Thus the ideological divide is accentuating national conflicts of interest between Saudi Arabia and Iran. And as fate would have it, oil, which made the two leading regional powers and others immensely rich, fell drastically leading to austerity measures in the Saudi kingdom. With Iranian oil due to enter the international market following the projected lifting of sanctions flowing from the nuclear agreement, the Saudis have refused to cut their production to preserve their market share.

Where then do the Middle East and the world go from here? Bringing peace to Syria was difficult enough, but finally the US was able to bring both Saudia Arabia and Iran around the same table, in addition to Russia. The new tensions between these two countries will make the US task more difficult.

The Middle East has a long history of European colonial rule, a burden assumed by the US after World War II. But to everyone’s regret, the US has been following piecemeal policies of which the most disastrous was the invasion of Iraq. And when the Hosni Mubarak era tottered in the wake of the Arab Spring, Washington briefly flirted with the result of the country’s first free election. After a year, the coup, with popular support, brought the army back to power, apparently to US relief. After a symbolic gap, US military aid to Egypt is in full flow. It  has got accustomed to dealing with dictators and monarchs across the region.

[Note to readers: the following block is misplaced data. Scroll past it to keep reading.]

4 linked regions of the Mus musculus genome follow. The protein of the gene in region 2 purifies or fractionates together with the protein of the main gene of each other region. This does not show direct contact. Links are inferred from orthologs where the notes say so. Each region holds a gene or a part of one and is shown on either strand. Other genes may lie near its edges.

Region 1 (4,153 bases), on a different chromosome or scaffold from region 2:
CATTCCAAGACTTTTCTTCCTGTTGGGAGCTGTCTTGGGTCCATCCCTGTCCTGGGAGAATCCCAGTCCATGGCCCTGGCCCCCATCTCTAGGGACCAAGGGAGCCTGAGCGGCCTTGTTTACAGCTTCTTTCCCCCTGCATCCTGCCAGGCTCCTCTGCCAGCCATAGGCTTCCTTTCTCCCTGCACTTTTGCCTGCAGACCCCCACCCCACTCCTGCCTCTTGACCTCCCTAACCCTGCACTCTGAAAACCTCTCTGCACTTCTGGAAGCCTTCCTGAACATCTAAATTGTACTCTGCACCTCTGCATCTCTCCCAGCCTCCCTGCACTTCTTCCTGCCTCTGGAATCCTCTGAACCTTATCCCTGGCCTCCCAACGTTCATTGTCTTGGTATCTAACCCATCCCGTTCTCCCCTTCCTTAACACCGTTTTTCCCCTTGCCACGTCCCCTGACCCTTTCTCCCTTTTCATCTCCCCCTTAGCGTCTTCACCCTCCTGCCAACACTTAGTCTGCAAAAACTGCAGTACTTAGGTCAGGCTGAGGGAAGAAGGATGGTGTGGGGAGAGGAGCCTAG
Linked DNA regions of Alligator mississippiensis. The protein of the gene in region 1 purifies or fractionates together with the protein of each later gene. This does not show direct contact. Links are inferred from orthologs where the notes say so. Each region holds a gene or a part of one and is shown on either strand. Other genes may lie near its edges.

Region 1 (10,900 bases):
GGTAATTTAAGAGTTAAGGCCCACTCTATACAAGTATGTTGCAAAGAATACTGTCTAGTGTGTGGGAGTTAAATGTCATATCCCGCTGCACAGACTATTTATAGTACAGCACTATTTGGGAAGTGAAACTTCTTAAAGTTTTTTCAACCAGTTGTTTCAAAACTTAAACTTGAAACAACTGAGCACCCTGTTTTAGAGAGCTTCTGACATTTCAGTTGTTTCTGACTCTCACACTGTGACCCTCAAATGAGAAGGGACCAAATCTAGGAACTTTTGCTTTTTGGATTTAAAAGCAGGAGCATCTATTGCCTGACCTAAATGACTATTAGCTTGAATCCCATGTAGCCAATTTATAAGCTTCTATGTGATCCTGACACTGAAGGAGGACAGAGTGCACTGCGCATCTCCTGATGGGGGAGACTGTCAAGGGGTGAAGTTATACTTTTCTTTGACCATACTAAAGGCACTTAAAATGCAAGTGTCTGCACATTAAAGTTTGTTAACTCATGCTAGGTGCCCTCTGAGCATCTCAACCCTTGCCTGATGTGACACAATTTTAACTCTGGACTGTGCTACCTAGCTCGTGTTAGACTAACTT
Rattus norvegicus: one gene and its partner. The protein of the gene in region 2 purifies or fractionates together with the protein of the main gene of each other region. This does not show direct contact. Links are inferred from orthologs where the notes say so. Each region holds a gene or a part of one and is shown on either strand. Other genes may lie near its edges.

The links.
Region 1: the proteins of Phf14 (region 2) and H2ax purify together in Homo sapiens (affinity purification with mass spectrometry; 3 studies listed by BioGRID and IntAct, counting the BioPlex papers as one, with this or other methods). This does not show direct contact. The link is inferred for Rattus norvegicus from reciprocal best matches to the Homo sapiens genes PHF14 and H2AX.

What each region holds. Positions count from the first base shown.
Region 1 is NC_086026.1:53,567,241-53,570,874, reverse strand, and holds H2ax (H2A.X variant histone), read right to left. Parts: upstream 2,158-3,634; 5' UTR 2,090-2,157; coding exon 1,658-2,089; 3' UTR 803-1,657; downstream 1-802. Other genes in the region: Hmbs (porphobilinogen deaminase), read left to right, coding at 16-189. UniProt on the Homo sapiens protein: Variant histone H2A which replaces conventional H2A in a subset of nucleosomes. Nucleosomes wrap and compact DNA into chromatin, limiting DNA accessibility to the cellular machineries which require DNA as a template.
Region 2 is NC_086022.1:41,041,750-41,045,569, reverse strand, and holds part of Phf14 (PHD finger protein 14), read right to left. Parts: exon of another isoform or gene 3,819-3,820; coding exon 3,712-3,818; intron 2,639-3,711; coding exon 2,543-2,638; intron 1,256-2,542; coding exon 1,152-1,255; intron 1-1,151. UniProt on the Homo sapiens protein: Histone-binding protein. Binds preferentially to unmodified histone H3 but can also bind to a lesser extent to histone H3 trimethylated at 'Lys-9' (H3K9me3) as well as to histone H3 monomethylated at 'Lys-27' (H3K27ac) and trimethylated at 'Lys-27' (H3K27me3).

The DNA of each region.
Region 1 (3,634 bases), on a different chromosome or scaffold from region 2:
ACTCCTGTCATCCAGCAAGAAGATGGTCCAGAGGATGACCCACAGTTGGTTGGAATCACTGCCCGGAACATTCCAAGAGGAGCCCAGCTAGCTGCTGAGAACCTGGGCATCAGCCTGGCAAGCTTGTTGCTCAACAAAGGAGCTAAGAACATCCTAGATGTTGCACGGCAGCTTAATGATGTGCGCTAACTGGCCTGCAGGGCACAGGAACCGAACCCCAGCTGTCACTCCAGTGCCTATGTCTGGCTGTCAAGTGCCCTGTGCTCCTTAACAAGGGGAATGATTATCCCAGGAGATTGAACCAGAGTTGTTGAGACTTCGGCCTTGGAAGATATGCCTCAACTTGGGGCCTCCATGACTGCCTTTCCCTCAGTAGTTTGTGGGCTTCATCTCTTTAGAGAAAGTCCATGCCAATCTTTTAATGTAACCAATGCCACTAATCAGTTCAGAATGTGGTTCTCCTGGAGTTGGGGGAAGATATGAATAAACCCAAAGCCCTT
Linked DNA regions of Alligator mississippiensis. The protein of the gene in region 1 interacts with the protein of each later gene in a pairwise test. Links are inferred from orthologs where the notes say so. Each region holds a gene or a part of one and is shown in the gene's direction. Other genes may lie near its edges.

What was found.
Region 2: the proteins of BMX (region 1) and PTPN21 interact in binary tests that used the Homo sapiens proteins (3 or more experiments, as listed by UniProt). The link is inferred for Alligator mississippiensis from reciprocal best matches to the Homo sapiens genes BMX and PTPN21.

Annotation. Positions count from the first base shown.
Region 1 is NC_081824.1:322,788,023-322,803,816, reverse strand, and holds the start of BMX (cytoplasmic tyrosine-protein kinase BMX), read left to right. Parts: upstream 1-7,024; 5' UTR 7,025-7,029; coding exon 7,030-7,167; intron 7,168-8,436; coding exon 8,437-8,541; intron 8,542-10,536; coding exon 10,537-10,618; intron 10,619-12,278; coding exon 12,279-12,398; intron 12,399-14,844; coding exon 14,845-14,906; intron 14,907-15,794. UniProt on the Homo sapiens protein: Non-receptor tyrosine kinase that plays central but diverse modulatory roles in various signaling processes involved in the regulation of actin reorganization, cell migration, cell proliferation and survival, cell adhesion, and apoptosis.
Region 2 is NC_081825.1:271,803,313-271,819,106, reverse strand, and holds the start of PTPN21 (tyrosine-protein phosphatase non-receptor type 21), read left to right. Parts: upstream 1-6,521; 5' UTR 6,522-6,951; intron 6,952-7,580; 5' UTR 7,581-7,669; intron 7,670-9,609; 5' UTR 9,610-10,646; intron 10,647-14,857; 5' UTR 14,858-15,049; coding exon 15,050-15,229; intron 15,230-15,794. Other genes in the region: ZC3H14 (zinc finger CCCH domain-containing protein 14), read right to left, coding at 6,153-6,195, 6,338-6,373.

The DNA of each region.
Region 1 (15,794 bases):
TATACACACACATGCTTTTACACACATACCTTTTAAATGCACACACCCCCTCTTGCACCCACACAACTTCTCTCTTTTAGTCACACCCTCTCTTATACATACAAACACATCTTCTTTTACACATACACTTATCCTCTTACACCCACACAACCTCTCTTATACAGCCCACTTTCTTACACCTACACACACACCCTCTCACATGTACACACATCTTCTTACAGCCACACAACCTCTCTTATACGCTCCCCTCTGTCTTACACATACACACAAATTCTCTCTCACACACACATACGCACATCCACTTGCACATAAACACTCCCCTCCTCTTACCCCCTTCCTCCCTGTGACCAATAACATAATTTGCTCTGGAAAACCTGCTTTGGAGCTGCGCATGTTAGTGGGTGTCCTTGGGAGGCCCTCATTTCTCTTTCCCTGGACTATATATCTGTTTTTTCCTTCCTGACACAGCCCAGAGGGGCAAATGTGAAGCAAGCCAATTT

Saudi Arabia’s fear is that with Iran’s seemingly expanding role and an unreliable Washington, it must gather its forces. Its decision to break off diplomatic relations with Iran was followed by a few other Sunni kingdoms while the United Arab Emirates announced downgrading of its relations with Tehran. These are supporting measures to show solidarity, rather than long-term cures.

Saudi Arabia’s own situation is not a rosy one. The military intervention in Yemen is mired in a stalemate and the need to tighten its belt strikes at the heart of the unwritten pact with its citizens, that they forego their fundamental rights in return for a subsidised life. Besides, Iran as a regional power is here to stay.